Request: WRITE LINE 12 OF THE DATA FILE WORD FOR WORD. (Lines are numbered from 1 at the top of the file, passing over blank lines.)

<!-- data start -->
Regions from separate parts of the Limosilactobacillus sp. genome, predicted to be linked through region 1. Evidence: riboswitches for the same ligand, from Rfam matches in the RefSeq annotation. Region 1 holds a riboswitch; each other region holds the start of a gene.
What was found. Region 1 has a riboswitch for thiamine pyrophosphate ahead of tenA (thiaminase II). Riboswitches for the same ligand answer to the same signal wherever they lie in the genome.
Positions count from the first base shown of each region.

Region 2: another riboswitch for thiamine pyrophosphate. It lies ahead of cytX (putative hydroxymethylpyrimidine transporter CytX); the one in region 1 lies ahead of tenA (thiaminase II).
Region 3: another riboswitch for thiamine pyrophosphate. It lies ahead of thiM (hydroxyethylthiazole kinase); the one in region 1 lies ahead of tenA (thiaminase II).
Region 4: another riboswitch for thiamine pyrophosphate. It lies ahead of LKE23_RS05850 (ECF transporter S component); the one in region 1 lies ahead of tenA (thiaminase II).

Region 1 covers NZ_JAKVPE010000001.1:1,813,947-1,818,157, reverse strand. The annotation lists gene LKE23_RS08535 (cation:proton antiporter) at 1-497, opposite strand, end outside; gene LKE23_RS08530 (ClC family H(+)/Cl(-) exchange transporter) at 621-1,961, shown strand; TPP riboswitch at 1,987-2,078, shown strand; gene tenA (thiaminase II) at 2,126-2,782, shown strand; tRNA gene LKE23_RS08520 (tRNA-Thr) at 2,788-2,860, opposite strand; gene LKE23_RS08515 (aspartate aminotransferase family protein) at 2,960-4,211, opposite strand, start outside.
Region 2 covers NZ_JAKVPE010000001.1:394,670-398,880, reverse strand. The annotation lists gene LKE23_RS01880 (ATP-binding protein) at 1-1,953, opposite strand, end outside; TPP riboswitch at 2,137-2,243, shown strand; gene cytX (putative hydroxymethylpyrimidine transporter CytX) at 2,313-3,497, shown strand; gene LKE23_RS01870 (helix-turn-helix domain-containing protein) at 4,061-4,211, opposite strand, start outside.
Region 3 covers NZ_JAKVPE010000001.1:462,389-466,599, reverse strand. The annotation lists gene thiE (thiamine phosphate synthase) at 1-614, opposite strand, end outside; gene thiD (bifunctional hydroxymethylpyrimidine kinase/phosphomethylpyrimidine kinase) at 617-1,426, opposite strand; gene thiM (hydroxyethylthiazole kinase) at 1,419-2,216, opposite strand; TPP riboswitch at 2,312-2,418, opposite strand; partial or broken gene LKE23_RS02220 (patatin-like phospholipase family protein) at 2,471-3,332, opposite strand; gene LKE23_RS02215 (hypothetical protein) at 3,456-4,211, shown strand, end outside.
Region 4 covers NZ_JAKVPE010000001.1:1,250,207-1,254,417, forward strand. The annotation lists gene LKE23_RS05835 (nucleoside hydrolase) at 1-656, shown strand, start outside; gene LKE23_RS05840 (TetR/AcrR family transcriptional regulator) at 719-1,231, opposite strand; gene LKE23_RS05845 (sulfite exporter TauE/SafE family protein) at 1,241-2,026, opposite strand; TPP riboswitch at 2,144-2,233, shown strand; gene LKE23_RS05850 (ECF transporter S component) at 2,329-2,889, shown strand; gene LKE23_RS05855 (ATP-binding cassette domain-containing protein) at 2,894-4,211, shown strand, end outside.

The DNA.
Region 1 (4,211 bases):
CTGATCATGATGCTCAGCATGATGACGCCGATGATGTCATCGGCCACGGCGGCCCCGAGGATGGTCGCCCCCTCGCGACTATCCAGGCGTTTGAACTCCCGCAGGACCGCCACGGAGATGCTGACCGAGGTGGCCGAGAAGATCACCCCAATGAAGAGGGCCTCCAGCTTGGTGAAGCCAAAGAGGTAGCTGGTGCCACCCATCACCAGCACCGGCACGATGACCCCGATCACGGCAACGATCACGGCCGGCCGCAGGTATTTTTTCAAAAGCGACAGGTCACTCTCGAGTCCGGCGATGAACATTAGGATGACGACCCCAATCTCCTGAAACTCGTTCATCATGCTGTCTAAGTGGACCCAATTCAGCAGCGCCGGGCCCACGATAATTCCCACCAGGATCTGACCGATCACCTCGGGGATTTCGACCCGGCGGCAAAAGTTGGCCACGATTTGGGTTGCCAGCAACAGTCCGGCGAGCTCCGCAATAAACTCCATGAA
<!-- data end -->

Region 1 (4,211 bases):